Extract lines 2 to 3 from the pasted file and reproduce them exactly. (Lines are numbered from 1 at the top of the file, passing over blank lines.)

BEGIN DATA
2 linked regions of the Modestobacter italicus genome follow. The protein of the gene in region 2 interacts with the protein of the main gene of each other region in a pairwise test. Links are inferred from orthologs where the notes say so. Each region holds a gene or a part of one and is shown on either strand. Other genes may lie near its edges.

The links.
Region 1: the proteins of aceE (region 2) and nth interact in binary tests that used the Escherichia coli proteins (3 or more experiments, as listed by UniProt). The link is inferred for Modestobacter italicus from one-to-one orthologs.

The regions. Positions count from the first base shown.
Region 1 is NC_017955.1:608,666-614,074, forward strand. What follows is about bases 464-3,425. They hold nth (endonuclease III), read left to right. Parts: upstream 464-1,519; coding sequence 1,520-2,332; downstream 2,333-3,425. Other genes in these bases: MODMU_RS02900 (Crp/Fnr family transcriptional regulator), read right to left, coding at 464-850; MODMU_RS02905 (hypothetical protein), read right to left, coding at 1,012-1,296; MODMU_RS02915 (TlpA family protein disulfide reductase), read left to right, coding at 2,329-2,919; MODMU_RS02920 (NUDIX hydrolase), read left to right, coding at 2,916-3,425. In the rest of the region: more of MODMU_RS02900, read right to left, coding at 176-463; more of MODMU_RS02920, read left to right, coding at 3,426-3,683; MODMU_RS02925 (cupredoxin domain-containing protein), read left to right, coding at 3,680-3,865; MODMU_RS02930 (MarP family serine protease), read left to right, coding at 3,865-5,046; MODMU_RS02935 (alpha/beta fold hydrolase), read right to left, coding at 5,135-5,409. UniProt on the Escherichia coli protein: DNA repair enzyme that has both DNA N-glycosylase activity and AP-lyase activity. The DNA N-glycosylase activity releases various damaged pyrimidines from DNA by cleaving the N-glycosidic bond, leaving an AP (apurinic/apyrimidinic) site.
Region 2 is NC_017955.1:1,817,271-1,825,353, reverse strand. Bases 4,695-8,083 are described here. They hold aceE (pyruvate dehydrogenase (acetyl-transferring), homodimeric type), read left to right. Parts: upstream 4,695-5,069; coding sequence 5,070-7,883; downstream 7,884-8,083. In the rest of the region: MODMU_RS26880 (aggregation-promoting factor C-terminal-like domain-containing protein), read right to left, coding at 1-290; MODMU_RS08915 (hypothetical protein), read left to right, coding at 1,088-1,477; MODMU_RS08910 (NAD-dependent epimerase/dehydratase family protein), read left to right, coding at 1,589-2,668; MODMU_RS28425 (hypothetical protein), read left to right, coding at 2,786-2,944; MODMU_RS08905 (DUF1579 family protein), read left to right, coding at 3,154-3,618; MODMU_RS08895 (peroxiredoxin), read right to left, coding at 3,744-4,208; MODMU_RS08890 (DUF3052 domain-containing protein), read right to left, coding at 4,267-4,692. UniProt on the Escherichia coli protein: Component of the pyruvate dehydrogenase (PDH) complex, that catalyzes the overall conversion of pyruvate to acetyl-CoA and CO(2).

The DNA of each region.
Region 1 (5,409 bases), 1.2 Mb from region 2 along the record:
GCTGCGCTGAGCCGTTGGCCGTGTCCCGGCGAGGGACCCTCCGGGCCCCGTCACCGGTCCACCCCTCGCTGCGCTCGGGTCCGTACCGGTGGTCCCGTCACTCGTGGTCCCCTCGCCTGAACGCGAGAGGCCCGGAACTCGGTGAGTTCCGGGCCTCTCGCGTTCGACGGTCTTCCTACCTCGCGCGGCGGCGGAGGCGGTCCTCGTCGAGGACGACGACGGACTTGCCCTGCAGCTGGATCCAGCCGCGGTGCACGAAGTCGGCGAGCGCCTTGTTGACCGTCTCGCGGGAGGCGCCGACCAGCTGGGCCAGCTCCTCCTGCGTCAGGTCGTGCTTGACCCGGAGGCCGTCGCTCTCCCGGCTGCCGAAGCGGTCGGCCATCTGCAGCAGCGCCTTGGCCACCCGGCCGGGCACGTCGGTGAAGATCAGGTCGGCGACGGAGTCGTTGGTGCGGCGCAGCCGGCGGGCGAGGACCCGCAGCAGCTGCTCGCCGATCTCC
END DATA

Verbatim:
The links.
Region 1: the proteins of aceE (region 2) and nth interact in binary tests that used the Escherichia coli proteins (3 or more experiments, as listed by UniProt). The link is inferred for Modestobacter italicus from one-to-one orthologs.